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|Title:||Preliminary temperature maps of dwarf planet Ceres as derived by Dawn/VIR||Authors:||TOSI, Federico
DE SANCTIS, MARIA CRISTINA
CAPRIA, MARIA TERESA
CARROZZO, FILIPPO GIACOMO
Li, J. -Y.
Raymond, C. A.
Russell, C. T.
|Issue Date:||2015||Volume:||European Planetary Science Congress 2015 (EPCS)||First Page:||EPSC2015-281||Abstract:||The NASA Dawn mission  spacecraft was captured by the dwarf planet Ceres on March 6, 2015. During the Approach phase in the months preceding capture, the remote sensing instruments on the spacecraft acquired data with increasing spatial resolution. Analogous to the observation campaign planned at protoplanet Vesta during 2011-12, Dawn at Ceres proceeds in a series of orbits, carried out at increasingly lower altitudes over the mean surface, with a consequent increase of the spatial resolution. The Visible InfraRed (VIR) mapping spectrometer onboard Dawn  operates in the overall spectral range 0.25-5.1 μm, with the main goal of inferring the surface composition of the target in its uppermost layer, as thick as several tens of microns . Taking advantage of the wavelength range longward of 3 μm, it is possible to use VIR as a thermal mapper, i.e. as a tool to derive thermal images and spatially-resolved temperature maps. To do this, the VIR team uses a Bayesian approach to nonlinear inversion  that was extensively applied to the Vesta dataset, as well as to Rosetta/VIRTIS data of small bodies [e.g., 5,6]. In the case of Vesta, this capability allowed us to build both global thermal maps for each orbit phase (spatial resolution) as well as for different local solar times , and to investigate the thermal behavior of specific regions of interest seen at the local scale . Such investigations fall well within the broad science goals that Dawn/VIR should address at Ceres. In February 2015, still with a coarse spatial resolution (~11.4 km/px), VIR was able to obtain temperature images of Ceres that revealed the existence of differences in the thermal behavior of two bright spots seen at broad regional scale (Figs. 1, 2). At that time it was too early to say if this was the result of a real difference in the physical structure of the material and/or in its composition, because low resolution has the effect of averaging together very different areas. In this work, we focus on VIR data acquired just after capture and in the first science orbit, namely the Rotation Characterization 3 (RC3) and Survey phases, yielding VIR spatial resolution of 3.4 km/px and 1.1 km/px, respectively. We derive global/broadly regional temperature maps as well as highlight thermal anomalies that may be observed at those spatial scales. These data allow a preliminary determination of thermal properties of Ceres: in fact, thermophysical models that simulate the diurnal temperature variation for a given surface point, returning unknown quantities such as thermal conductivity and ultimately thermal inertia, may be appropriately constrained by these measurements.||Conference Name:||European Planetary Science Congress 2015||Conference Place:||La Cité des Congrès, Nantes, France||Conference Date:||27 settembre - 2 ottobre, 2015||URI:||http://hdl.handle.net/20.500.12386/25917||URL:||https://meetingorganizer.copernicus.org/EPSC2015/EPSC2015-268.pdf||Bibcode ADS:||2015EPSC...10..281T||Fulltext:||open|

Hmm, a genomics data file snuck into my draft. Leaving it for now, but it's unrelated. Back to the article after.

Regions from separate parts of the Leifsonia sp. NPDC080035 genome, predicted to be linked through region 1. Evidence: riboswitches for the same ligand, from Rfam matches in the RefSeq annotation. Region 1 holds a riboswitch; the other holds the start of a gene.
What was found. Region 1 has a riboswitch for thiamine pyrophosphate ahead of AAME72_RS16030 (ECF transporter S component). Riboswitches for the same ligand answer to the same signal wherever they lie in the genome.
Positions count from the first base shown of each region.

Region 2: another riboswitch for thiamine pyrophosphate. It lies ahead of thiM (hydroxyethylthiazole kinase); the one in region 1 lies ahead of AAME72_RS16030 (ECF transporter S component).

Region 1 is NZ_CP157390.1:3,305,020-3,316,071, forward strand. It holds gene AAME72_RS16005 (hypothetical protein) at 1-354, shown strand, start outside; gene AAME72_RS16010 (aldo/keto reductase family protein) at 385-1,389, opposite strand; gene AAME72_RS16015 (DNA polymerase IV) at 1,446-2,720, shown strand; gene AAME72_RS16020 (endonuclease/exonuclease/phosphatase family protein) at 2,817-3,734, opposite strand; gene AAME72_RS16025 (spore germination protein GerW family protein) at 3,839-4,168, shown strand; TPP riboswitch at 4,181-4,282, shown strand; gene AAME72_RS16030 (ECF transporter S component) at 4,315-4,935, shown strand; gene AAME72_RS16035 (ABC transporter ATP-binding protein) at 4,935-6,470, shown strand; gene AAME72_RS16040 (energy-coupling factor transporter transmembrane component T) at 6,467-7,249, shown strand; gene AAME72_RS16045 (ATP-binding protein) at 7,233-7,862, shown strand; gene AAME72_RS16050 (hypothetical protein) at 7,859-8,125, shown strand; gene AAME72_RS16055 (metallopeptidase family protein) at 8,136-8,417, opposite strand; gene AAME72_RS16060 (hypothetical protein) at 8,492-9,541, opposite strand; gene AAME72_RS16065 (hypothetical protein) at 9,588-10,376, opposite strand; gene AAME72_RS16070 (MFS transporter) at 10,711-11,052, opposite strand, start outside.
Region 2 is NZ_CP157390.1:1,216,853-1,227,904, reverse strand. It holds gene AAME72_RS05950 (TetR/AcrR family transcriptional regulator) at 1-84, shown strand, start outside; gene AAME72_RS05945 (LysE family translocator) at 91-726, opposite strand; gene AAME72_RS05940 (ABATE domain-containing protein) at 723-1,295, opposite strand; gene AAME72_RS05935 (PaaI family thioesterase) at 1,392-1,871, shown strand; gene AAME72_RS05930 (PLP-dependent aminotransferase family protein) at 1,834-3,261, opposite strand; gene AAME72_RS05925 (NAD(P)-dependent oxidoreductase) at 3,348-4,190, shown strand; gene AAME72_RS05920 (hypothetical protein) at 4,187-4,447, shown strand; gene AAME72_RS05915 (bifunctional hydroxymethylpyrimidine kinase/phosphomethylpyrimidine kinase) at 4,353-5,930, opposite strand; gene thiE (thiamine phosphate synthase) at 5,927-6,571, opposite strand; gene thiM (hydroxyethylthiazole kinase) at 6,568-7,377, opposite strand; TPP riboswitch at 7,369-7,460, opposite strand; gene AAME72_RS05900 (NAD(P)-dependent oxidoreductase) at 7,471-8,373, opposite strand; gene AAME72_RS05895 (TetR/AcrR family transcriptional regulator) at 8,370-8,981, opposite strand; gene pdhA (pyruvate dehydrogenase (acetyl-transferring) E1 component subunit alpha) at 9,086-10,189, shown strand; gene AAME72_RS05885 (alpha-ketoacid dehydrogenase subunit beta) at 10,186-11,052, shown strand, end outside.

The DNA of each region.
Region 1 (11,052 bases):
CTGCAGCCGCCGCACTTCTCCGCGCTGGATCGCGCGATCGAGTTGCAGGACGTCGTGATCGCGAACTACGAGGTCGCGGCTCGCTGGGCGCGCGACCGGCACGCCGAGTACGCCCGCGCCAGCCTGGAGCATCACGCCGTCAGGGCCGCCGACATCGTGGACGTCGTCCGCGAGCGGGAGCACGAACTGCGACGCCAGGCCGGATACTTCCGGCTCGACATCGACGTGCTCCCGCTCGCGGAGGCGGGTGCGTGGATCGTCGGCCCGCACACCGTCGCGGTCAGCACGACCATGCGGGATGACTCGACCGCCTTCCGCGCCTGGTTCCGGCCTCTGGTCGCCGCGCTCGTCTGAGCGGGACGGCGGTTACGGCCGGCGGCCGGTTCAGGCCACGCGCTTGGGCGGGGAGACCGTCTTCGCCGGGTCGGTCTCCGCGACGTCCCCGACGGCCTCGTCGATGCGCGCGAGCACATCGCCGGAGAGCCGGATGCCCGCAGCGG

|Appears in Collections:||3.02 Abstract in Atti di convegno|
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